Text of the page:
From: Joshua Fox (firstname.lastname@example.org)
Date: Wed Jun 28 2006 - 08:31:21 MDT
Yudkowsky posed an urgent ethical challenge at the end of his Summit speech:
Work to bring on a Friendly Singularity, or enjoy the conference and return
to one's television.
This brought to mind some fascinating pieces by Carl Sagan and Douglas
Hofstadter which I read during the 1980's. These two scientists are today
widely admired by Singularitarians for cross-disciplinary interests,
scientific creativity, and compelling exposition, as well as ideas directly
related to the Singularity; during the Cold War they wrote eloquently
(including some very interesting scientific arguments) on the ethical
mandate to work for nuclear disarmament.
As Anissimov points out (in "Who are Technological Singularity Activists?"),
humanity first knowingly faced extinction during the Cold War. Scientists,
and especially nuclear scientists, were among the first to warn of the
danger, and then to actively work to avert it, just as computer specialists
are the most Singularity-aware today. Yet the species-death risk of that
scenario suddenly went way down. (Of course, many existential risks still
exist, including nuclear destruction.)
Analogical arguments are always imperfect, but if the analogy holds, what
conclusions can we draw?
1. Paradoxically, the most seemingly logical solution might actually make
the situation worse. Robert Aumann, who won the Nobel Prize in Economics for
game-theory work developed partly to analyze the Cold War, has been quoted
as saying that "peace was maintained because airplanes carrying nuclear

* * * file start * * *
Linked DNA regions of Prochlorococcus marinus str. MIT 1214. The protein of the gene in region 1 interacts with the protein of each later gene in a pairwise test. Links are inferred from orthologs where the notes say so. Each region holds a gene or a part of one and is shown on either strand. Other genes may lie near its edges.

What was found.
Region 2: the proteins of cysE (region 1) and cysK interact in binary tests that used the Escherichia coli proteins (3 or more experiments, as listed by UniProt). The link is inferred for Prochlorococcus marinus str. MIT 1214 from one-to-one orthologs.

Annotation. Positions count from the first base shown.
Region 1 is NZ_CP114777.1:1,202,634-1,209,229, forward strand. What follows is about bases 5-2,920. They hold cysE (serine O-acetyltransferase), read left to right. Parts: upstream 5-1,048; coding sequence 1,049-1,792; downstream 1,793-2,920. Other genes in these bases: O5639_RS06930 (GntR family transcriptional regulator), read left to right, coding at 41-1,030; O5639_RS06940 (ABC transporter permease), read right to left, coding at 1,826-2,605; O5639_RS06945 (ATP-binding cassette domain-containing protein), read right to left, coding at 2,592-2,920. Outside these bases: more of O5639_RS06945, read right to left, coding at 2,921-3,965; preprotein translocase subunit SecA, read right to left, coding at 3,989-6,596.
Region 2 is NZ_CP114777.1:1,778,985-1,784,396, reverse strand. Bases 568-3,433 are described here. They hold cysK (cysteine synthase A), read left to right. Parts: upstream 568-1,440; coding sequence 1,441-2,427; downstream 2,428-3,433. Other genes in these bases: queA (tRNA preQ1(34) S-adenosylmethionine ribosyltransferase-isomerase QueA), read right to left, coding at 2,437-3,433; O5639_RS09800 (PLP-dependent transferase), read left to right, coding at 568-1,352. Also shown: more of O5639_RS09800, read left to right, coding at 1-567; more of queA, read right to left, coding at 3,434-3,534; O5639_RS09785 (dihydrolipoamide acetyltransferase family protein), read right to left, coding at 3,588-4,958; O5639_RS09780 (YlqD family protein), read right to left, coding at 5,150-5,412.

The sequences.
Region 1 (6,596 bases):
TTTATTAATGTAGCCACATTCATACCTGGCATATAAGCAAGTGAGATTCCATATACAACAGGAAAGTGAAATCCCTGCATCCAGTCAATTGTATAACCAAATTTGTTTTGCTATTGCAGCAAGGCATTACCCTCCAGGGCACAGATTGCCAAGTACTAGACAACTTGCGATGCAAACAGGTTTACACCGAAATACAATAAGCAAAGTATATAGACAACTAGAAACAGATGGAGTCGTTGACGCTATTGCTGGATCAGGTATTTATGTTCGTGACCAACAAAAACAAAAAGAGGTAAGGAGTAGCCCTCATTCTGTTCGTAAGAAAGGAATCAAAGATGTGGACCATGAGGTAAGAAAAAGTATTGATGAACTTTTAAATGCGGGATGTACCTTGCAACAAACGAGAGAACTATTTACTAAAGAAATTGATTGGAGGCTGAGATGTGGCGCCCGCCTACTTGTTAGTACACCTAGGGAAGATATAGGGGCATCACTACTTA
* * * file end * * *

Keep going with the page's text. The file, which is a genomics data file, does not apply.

weapons were in the air 24 hours a day". Though I must, even in retrospect,
admire and support Dr. Rotblat over Dr. Strangelove, any reduction in the
MAD balance of terror might have actually *increased *the probability of
total nuclear war.
2. Therefore, though I also admire and support those who work to avert
Singularity disaster and to bring a Friendly Singularity, an
uncertainty-weighted cost/benefit analysis based on this analogy suggests
that one need not devote time and money to the Friendly Singularity, just as
most people who supported human survival did not give resources to the
Anissimov warns (in "Who Cares About the Singularity?") against responding
to the Singularity simply as a fact about the future, rather than as a call
to action. Yet even Kurzweil has said (in The Singularity Is Near) that
since we cannot know how to create Friendliness, we should focus on
enhancing democracy, human rights, progress, and prosperity (good advice
back during the Cold War, too), and hope for the best.
Inaction based on this sort of uncertainly could be all too common, even
among people whom the Singularitarian movement might want as supporters. How
might Singularitarianism deal with this?
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